I recently made my first venture into the world of consumer cost control in health care.
As a baby boomer, I grew up trusting my doctors to tell me what was needed, with insurance picking up the tab. In recent years I've joined many of you in seeing my premiums and out-of-pocket costs rise; my family is now on a very high-deductible plan.
When my husband got a screening colonoscopy early this year, we grumbled about being stuck with a $708 bill for anesthesia and pathology ($1,370 before the insurance discount), but we weren't shocked. We were mostly grateful to get more than $2,200 covered for the rest of the procedure.
It wasn't until I did an article on hidden costs for procedures that are supposed to be fully covered that I realized we should have asked more questions. Dr. Rig Patel, president of the N.C. Society of Gastroenterologists, offered details on how and why patients can end up with big bills for a cancer screening that's supposed to be covered by all policies.
So when I got my reminder email, I was ready. First I followed Patel's suggestion to ask the questions in advance, rather than making an appointment and quizzing the doctor as the procedure is about to begin.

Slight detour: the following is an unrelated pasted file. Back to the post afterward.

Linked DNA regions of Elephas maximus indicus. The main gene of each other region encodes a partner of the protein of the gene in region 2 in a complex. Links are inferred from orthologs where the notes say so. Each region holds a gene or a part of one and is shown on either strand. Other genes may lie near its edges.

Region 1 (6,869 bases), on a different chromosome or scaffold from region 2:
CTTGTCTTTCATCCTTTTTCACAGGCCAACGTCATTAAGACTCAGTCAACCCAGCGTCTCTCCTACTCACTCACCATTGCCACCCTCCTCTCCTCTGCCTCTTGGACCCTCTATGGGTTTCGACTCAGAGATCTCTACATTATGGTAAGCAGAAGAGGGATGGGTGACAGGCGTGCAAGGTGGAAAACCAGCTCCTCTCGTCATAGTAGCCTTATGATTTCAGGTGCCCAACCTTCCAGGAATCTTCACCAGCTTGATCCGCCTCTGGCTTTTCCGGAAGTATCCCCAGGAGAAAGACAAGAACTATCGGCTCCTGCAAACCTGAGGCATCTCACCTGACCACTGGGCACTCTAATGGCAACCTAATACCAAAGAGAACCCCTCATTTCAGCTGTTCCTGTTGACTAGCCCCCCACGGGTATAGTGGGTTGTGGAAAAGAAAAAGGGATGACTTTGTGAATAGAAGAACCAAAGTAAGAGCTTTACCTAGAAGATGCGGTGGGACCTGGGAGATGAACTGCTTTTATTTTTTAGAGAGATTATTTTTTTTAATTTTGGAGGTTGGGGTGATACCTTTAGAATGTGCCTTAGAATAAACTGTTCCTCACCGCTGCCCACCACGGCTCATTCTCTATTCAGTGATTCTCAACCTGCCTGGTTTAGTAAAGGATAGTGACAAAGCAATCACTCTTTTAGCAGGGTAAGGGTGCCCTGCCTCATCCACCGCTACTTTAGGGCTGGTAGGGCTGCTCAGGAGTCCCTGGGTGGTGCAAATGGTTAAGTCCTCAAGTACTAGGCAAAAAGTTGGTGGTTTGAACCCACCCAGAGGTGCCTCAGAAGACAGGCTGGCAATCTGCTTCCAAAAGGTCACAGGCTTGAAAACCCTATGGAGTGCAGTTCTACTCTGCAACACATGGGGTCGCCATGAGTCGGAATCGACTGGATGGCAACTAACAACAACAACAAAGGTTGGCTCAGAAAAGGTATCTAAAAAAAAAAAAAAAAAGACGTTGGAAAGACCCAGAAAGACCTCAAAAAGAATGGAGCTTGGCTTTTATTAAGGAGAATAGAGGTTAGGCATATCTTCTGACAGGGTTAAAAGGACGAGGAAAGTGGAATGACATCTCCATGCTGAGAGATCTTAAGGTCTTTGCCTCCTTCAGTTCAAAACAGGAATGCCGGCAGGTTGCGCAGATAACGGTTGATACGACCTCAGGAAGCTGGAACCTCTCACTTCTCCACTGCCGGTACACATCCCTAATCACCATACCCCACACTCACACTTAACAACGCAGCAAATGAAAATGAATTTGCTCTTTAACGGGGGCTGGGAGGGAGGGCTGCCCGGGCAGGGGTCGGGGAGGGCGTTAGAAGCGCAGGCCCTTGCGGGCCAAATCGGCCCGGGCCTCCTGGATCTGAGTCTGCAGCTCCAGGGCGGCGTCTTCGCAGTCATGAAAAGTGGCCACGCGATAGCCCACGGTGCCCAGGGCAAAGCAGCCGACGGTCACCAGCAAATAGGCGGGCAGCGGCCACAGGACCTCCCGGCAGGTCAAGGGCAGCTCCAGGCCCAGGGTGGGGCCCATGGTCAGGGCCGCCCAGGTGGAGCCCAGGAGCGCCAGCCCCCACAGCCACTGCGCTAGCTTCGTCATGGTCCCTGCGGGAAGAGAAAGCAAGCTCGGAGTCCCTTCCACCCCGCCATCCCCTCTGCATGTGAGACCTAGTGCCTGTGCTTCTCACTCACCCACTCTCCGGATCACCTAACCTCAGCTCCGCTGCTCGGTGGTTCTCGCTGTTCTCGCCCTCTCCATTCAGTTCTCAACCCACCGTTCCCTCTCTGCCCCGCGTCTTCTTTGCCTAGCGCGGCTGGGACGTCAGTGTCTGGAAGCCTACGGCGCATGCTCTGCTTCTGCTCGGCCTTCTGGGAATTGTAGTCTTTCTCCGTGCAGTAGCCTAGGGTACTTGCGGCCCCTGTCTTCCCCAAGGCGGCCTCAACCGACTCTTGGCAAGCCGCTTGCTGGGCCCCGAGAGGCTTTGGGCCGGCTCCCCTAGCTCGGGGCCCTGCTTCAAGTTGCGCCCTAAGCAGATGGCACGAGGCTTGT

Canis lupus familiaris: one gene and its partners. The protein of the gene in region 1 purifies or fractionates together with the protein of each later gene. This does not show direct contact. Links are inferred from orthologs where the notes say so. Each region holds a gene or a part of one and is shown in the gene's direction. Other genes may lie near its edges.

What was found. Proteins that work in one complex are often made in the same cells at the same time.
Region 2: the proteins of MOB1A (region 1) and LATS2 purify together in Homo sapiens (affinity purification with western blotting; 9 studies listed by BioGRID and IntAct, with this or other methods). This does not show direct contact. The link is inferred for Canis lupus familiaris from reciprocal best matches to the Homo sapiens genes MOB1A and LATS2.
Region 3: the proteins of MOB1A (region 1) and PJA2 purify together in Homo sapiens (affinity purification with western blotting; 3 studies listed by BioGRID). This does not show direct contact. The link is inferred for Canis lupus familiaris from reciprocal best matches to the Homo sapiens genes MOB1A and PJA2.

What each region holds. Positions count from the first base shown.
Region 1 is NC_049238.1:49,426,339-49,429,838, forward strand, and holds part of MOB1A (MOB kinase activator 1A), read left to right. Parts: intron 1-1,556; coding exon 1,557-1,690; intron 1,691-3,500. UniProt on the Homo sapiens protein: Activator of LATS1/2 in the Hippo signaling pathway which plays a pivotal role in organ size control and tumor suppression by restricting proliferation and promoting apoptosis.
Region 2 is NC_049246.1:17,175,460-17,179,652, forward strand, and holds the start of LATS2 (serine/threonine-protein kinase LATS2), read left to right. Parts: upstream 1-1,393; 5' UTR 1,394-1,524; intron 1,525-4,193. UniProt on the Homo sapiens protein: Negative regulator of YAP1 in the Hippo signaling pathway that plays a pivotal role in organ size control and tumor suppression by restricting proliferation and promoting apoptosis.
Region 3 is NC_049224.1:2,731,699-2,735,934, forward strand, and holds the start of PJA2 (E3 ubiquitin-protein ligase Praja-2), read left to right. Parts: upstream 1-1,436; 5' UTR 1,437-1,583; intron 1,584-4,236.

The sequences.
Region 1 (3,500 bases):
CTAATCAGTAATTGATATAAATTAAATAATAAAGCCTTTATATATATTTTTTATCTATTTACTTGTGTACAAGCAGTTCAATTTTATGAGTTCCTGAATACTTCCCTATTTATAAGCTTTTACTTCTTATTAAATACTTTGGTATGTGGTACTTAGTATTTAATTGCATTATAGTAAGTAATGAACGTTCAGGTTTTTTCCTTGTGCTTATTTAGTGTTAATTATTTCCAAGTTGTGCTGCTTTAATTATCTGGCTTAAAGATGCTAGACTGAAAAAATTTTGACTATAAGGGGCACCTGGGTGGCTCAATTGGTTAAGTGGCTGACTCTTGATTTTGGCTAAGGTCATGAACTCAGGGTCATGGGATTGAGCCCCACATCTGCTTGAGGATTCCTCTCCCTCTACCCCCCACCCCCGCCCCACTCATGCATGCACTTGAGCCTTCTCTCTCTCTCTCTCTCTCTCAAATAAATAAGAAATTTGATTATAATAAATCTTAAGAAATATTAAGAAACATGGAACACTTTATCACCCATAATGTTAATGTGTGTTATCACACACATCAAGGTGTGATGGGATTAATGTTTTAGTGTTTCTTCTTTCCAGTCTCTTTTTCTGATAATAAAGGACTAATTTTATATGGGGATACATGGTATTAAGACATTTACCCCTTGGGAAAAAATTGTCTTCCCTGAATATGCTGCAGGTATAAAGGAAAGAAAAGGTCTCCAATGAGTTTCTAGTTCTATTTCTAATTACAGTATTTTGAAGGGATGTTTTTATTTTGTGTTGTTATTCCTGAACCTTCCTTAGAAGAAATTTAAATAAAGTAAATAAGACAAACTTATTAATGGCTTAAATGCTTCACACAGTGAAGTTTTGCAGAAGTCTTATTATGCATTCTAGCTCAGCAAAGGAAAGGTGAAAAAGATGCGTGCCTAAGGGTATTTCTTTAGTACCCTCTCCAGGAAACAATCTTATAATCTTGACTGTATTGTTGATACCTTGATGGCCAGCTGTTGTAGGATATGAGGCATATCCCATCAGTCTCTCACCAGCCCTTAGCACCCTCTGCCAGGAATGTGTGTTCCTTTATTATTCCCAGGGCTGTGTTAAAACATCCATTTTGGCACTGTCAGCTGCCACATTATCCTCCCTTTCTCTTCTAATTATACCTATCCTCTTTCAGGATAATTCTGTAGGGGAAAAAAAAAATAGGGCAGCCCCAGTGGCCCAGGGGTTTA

When I got a scheduling staffer, I asked about sedation/anesthesia. She said the gastroenterology practice had changed its approach since the last time my husband and I did this. Then patients were given Demerol/Versed, known as conscious sedation. Now they're put under with propofol, which our policy doesn't cover, unless they specifically ask for the old form of sedation.
I also asked about timing. I'd been told to expect a follow-up in five years. She said the recommendation was "four to five years," and the practice was giving me the opportunity to do it at four.
Yeah ... no thanks. When I make an appointment next year I'll ask for Demerol/Versed, which worked fine the first time. My father, a surgeon, always emphasized the slim but serious risks of anesthesia. Never be put under unless it's a medical necessity, he told me. So skipping the propofol seems like a wise medical approach, as well as a money-saver.
Some would cite this as an illustration of the value of shifting costs to patients: With more skin in the game, we stop being "passive consumers." I was pleased that the staffer got back to me quickly and had good answers. But I can't help wondering why it falls to those of us with no medical training to figure out what to ask. Wouldn't it make sense for the gastronterologist's office to lay out the medical and financial implications of a new approach and give all patients an informed choice, rather than waiting to see who speaks up?